Cannabis has a long history of human use, in ancient cultures it was used as herbal medicine. In America, the cultivation of cannabis dates back to the early colonization, where colonist grew hemp for textiles and rope. In fact, at one point hemp was so important to the economy that farmers were required to grow it. In colonial times, farmers were even allowed to pay taxes with it! Yet, throughout American history, specifically in the 20th century, political factors led to the criminalization of cannabis.
In recent years, movements have brought upon change in the cannabis community, states have legalized the medicinal use of marijuana, CBD hemp products have taken over the market, and most recent, the 2018 Farm Bill has legalized, at a federal level, industrial hemp. However, there are still a lot of questions and misconceptions about cannabis, cbd hemp, and marijuana. Which is why we have created this guide, that addresses key questions about cannabis and cannabidiol.
Cannabis, Hemp, and Marijuana
Let’s be clear--cannabis, Hemp, and Marijuana are not the same thing. In fact, cannabis is a family of plants with two primary classifications--Indica and Sativa. Marijuana can be considered a member of either Indica and Sativa, CBD Hemp on the other hand is a member of the Sativa family. Because both CBD Hemp and Marijuana stem from the Cannabis Sativa family, they share similarities; yet due to their own biological structures they have very distinct and crucial differences.
Hemp vs Marijuana: The Differences
Cannabis contains a variety of compounds called Cannabinoids, two of the most rich and dominant are Tetrahydrocannabinol (THC) and Cannabidiol (CBD). Both of which have shown a variety of benefits to the human body. THC however, induces a psychoactive effect or a “high”, while CBD does not contain any intoxicating properties.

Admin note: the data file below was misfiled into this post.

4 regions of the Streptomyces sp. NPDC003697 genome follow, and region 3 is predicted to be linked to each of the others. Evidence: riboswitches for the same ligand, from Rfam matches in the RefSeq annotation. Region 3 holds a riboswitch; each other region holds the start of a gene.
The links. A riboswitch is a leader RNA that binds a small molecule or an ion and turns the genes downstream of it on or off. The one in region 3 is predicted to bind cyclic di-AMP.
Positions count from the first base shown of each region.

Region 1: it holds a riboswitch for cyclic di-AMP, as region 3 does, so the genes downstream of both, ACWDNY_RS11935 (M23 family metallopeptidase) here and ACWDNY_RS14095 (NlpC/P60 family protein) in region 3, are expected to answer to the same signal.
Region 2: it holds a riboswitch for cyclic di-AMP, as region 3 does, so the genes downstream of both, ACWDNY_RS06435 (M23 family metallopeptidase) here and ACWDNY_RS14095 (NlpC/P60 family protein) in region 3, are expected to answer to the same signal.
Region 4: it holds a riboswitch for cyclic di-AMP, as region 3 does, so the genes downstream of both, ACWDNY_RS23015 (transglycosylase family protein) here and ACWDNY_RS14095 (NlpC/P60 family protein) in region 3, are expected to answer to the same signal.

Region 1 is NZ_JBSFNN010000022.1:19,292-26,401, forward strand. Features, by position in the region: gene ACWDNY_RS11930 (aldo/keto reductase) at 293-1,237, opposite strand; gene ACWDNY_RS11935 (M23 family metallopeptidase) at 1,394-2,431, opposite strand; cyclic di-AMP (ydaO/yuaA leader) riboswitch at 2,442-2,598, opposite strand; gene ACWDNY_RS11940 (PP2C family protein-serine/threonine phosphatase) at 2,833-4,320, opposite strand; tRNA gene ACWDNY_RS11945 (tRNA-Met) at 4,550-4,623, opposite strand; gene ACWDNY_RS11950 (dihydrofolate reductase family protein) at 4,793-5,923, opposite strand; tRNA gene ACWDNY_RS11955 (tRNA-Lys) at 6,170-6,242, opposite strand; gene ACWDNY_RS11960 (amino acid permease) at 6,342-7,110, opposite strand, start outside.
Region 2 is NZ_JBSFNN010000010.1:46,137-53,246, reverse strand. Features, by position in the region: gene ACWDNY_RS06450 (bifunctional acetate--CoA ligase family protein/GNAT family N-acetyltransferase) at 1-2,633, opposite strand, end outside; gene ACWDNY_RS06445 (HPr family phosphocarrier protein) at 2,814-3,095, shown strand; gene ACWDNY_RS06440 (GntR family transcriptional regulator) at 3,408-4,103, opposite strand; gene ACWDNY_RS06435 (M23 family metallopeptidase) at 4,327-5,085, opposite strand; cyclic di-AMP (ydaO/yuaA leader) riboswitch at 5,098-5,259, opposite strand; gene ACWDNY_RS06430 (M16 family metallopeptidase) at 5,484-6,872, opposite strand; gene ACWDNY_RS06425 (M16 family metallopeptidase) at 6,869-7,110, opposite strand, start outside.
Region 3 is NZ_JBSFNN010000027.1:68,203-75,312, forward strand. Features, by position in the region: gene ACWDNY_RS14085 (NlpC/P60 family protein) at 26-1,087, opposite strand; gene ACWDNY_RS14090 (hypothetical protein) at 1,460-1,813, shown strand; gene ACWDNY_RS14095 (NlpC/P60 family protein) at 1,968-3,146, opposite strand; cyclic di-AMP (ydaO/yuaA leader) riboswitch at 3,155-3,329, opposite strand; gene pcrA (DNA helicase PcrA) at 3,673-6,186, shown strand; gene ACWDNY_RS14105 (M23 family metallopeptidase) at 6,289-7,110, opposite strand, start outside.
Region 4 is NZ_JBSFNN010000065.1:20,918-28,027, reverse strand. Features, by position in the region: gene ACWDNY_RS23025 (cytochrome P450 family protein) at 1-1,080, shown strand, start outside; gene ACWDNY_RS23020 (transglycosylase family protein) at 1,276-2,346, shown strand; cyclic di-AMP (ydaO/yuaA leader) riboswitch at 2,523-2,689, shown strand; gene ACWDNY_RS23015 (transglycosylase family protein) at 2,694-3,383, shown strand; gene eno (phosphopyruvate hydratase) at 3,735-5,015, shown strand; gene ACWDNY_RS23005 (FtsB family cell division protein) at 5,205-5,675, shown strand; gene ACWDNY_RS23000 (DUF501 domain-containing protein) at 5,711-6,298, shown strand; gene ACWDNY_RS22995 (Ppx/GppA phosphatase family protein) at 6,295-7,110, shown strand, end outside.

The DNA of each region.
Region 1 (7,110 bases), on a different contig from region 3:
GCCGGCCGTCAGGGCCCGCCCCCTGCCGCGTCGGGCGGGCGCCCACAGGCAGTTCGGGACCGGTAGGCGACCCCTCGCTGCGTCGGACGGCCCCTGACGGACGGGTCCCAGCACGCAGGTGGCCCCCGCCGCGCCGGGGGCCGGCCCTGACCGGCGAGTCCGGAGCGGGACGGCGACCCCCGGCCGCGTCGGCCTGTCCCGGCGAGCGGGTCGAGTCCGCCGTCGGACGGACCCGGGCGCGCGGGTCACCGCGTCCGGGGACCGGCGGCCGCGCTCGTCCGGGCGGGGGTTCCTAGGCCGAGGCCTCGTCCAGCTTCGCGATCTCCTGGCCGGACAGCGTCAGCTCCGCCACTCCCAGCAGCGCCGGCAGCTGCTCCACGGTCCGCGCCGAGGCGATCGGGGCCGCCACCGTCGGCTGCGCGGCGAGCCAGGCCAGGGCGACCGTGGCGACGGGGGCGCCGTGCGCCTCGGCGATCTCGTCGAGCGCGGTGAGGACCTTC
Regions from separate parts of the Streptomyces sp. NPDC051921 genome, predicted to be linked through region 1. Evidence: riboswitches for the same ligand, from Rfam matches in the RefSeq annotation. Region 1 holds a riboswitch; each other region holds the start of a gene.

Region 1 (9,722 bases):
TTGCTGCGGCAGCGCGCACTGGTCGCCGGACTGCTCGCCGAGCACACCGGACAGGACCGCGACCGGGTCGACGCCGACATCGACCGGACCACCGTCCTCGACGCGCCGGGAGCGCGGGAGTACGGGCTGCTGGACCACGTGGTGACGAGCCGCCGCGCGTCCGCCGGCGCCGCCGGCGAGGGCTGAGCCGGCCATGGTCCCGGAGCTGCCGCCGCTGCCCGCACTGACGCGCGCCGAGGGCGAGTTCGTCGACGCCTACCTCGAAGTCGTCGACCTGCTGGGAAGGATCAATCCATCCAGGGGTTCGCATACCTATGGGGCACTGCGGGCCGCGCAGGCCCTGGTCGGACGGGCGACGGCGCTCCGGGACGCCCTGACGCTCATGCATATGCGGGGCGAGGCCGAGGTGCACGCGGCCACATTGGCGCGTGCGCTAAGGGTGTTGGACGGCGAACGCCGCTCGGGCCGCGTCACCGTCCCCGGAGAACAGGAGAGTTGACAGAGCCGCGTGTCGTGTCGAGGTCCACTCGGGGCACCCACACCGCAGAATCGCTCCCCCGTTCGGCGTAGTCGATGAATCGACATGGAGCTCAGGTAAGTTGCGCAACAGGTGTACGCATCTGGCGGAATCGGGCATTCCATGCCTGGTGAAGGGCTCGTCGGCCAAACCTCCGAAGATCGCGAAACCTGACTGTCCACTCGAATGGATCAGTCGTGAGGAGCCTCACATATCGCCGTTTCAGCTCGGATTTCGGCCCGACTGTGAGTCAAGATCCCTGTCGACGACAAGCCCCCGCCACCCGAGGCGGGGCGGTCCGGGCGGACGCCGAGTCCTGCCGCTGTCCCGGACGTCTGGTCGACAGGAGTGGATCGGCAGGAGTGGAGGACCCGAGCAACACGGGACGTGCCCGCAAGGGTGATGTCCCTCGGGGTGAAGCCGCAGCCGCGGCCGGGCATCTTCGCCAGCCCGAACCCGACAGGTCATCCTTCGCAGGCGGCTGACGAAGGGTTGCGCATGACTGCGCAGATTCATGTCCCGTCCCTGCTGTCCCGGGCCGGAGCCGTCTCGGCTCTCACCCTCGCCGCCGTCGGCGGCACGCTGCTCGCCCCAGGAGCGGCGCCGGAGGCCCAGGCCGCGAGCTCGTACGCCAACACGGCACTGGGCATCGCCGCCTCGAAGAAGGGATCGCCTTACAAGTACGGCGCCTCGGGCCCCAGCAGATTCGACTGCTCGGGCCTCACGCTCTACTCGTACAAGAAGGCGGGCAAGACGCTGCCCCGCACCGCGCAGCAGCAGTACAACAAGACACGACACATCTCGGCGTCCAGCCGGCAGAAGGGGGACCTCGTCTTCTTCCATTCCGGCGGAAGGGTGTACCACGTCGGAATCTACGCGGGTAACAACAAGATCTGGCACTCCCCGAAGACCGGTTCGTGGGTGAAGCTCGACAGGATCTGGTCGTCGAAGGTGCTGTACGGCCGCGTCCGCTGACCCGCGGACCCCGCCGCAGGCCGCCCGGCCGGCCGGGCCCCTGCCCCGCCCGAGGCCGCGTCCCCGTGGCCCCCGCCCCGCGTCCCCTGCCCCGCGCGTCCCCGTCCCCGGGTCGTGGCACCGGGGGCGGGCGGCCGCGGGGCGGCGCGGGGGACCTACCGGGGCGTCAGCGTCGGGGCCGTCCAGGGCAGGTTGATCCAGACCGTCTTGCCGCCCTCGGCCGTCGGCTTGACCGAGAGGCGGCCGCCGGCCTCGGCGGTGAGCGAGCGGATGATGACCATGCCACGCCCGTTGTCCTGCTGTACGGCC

The Endocannabinoid System
Before we jump into any more information about Cannabis, it’s important to understand human anatomy. Humans and animals have a network of cell receptor proteins CB1 and CB2 receptors with many functions which are part of the Endocannabinoid System, or ECS. The ECS is arguably the greatest neurotransmitter system in the body. It has the potential to affect :
The ECS has four primary functions which include: neuroprotection, stress recovery, immune balance and homeostatic regulation. CBD Hemp has the ability to interact with cells in our bodies because the molecules have similar composition to a chemical that our body produces naturally called endocannabinoids. Various studies have proven that endocannabinoids can help ease stress, decrease inflammation, reduce anxiety, and increase overall well-being.
What is CBD?
Cannabidiol or CBD Hemp is a non-psychoactive (non-intoxicating) component of the cannabis plant. Unlike marijuana, CBD Hemp will not result in a feeling of euphoria. Over the past years numerous studies have highlighted the potential of CBD Hemp. CBD Hemp oil has been recognized for its benefits on human and animal health.
The Many Forms of Taking CBD Hemp:
CBD-rich cannabis oil products can be taken sublingually, orally, or applied topically. Concentrated cannabis oil extract can also be heated and inhaled with a vape pen. Using inhalation is a good method, as effects can be felt within a minute or two. The effects of orally administered CBD-rich oil can last for hours, but the onset effects is much slower than inhalation.
Full Spectrum Vs. Broad Spectrum Vs. Isolate ?
You might have noticed that a varying factor in CBD Hemp products is whether it is full spectrum, broad spectrum or isolate. Here is what you need to know :
Isolate CBD oil is extracted from the cannabis plant, and then all other cannabinoids, terpenes, etc are extracted from the oil. Leaving purely CBD Hemp.
Full Spectrum CBD Hemp oil contains everything the cannabis plant has to offer, meaning terpenes, flavonoids, and other cannabinoids including traces of THC.
Broad Spectrum CBD Hemp oil contains everything the cannabis plant has to offer, such as terpenes, flavonoids, etc. Yet, unlike full spectrum, broad spectrum does not contain traces of THC.
So which is better? That depends on what you are looking for. If you are looking for all the benefits that the plant has to offer then CBD isolate would not be a good fit. Yet, if you are worried about any traces of THC, then full spectrum would also not be a good fit. Our recommendation is broad spectrum as it contains an array of properties but does not contain THC.
What To Look For When Choosing A CBD Hemp Product?
It is always important for consumers to do research before purchasing any product. We recommend consumers look for products that contain clear labels, with important information such as quality ingredients. No artificial additives, GMOs, thinning agents etc. The products should be third party lab tested for consistency and verification. Understanding which extraction methods are safer is also critical.
We hope this article has been useful, but if you have any questions please do not hesitate to reach out as our team will be more than happy to respond.
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